folklore cards offer insights
May 24, 2019 3:37 PM   Subscribe

Cards of folklore in the Memorial University of Newfoundland Folklore and Language Archive "offer insights into some of the hardships and preoccupations of domestic life in Newfoundland over the past half-century or so. But many of the cards, which date back to the mid-1960s, lack the full names of the women who authored them and signed them as their husband’s wife, nothing more. Archivists grew so irked by this that they recently launched a mission to find out the writers’ true names." Household names: Archivists take on task of identifying women who captured Newfoundland folklore [The Globe and Mail]

Memorial University archivists rewrite herstory with #MissusMonday [The Telegram]

MissusMonday hastag on Twitter; "The Memorial University of Newfoundland Folklore and Language Archive (MUNFLA) [...] houses extensive collections of folklore and folklife." MUNFLA_Archive on Twitter.
posted by readinghippo (7 comments total) 18 users marked this as a favorite
 
This was very interesting, and made me wish they published a book of these folklore tips. Thank you so much for posting.
posted by annieb at 5:21 PM on May 24


So this seems like a very cool initiative - but it makes me wonder: isn't there a more direct way to find the women's names? Aren't there census records or something that would provide the names of Mrs. Arthur Hamlyn, and Mrs. John Bowman, of Tilton?
posted by kristi at 7:03 PM on May 24 [2 favorites]


Maybe this is their way of distributing the work of going into the census records? Although if that's what they want they could be more explicit about it.
posted by bleep at 7:58 PM on May 24


kristi, Canadian census records are typically kept private for 92 years. Newfoundland joined Canada in 1949 and was first included in the Canadian census in 1951, and those records won't be publicly available until 2043. The most recent census data available for Newfoundland is for 1921, 1935 and 1945. It's not nothing, but obviously not as helpful as being able to look at records from the time period (mid-1960s and onwards) that the folklore cards were authored in.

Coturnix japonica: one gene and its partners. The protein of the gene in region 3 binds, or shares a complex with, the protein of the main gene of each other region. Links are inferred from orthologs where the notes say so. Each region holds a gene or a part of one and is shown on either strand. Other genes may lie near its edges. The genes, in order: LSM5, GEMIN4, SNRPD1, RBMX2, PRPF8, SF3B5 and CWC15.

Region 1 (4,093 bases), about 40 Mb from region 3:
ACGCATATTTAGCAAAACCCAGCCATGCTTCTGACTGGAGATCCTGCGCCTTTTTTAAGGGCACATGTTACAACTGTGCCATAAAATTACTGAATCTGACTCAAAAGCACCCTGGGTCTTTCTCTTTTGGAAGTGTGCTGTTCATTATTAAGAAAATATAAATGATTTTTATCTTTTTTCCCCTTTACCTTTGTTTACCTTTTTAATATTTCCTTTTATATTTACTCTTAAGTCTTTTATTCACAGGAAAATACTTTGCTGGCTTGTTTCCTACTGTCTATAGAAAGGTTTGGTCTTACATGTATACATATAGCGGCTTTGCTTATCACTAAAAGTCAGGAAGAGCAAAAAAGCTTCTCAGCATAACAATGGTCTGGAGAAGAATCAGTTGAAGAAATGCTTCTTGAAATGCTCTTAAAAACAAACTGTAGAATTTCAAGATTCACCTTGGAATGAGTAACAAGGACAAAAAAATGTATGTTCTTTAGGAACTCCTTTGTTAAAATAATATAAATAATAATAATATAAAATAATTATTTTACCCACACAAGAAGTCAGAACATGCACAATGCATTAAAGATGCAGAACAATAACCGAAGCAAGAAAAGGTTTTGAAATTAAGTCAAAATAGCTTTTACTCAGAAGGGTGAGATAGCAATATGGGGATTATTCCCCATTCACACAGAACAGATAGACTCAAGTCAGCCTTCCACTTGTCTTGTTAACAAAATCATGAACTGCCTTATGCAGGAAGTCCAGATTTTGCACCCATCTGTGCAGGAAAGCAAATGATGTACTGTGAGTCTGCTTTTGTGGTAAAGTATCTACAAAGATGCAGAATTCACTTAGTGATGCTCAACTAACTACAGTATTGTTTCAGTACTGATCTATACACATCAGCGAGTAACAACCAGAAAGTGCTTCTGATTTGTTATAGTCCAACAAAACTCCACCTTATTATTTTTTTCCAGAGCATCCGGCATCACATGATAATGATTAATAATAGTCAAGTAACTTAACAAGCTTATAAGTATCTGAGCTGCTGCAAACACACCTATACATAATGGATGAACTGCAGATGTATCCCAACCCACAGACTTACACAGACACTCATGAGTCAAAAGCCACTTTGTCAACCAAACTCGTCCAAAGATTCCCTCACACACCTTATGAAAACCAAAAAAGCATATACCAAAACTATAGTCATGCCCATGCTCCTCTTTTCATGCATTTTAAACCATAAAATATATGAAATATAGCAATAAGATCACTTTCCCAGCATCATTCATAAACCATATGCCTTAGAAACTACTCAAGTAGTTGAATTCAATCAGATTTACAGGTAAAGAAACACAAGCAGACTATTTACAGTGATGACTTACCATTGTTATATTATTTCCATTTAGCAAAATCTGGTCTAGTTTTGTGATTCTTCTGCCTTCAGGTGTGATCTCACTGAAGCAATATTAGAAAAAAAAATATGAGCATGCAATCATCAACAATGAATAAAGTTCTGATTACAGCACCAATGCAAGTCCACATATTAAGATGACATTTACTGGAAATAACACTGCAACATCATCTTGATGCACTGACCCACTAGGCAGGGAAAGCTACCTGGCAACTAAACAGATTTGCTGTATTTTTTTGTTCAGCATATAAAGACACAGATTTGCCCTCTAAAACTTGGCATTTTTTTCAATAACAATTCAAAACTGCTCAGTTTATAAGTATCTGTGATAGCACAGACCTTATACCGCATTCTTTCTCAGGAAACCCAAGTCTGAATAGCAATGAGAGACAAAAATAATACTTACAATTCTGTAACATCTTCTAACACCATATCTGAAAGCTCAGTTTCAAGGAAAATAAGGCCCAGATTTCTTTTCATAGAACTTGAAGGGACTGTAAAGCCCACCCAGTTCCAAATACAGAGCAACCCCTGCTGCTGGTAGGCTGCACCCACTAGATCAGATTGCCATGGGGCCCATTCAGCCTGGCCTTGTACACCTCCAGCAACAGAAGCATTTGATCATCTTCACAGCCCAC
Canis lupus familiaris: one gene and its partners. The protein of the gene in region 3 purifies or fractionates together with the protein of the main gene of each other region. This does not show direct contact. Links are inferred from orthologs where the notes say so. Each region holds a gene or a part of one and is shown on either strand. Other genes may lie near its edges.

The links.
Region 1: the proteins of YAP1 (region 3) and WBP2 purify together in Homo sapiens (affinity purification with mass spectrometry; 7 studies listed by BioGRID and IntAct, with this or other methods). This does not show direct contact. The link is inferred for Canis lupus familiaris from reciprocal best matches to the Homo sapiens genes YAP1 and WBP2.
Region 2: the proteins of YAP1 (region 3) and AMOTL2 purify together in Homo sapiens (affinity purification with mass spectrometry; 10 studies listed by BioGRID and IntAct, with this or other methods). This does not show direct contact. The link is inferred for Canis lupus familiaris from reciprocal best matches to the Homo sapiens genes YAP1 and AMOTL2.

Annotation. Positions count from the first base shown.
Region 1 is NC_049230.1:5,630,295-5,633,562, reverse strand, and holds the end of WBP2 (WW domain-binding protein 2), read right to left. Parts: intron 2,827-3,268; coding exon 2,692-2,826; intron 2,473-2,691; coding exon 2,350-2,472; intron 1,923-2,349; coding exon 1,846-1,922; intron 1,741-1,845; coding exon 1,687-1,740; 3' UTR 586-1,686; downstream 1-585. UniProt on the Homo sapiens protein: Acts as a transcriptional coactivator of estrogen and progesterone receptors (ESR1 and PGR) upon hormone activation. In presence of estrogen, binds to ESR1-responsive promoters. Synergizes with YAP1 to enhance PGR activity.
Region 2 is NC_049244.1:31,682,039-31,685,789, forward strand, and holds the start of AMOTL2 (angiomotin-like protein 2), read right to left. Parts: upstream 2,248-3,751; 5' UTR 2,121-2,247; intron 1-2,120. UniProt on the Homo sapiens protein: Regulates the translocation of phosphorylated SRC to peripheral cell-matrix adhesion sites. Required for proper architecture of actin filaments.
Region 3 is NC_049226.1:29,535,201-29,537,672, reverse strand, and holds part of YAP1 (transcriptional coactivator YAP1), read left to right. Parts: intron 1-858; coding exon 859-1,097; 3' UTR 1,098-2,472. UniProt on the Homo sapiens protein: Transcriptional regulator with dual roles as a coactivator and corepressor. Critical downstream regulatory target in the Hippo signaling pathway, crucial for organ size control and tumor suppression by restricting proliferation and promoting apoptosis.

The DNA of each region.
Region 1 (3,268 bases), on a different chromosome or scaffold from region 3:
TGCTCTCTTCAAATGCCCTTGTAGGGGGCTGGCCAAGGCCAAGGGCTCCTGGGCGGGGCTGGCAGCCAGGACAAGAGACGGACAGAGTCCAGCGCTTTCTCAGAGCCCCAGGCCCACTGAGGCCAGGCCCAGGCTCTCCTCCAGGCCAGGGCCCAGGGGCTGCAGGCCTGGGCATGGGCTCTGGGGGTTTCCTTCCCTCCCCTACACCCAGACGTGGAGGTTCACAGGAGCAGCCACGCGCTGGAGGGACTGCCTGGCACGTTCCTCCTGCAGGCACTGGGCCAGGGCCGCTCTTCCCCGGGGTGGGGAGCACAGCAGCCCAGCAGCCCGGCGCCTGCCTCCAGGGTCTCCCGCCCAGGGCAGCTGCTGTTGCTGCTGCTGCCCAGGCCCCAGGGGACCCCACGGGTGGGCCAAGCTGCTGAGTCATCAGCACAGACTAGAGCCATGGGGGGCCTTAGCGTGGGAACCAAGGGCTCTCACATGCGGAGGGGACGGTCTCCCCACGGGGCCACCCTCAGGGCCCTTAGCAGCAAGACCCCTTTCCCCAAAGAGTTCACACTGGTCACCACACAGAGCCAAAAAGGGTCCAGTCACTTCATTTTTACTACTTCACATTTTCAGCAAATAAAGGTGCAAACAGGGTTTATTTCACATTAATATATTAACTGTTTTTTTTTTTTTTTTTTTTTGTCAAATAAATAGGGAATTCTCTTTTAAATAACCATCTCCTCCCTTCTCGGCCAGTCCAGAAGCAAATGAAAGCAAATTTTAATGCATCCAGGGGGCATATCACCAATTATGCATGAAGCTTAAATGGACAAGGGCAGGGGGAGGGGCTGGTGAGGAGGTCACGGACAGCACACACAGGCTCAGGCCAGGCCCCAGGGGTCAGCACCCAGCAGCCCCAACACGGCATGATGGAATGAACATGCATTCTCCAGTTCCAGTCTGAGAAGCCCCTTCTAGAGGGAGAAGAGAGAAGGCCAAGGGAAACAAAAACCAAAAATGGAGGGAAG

posted by Secret Sparrow at 8:00 PM on May 24 [1 favorite]


I wonder if it's wrong to track down their "real" names. They signed with the names they thought it was proper to be publicly known by. We can disagree about it but why impose our opinions on them.
posted by bleep at 11:06 PM on May 24 [3 favorites]


They signed with the names they thought it was proper to be publicly known by.

If you look at the cards posted on the Twitter feed so far they aren't filled out or signed by the women whose stories are being collected. It's quite possible (even probable given the way some of the stories were gathered) that the person collecting the data had more influence on the name recorded for the subject than the subject did.
posted by Secret Sparrow at 10:25 AM on May 25 [2 favorites]


Oh I misunderstood. When I saw the cards I thought the Mrs. John Smith was the name of the person who wrote the card but it's actually the name of the person who the card-writer heard the story from. Still I find it interesting to think that it just wasn't proper to refer to someone by their "inner circle" persona in public.
posted by bleep at 6:34 PM on May 25


« Older Murray Gell-Mann, 1929-2019   |   "Everybody feels free here" Newer »


You are not currently logged in. Log in or create a new account to post comments.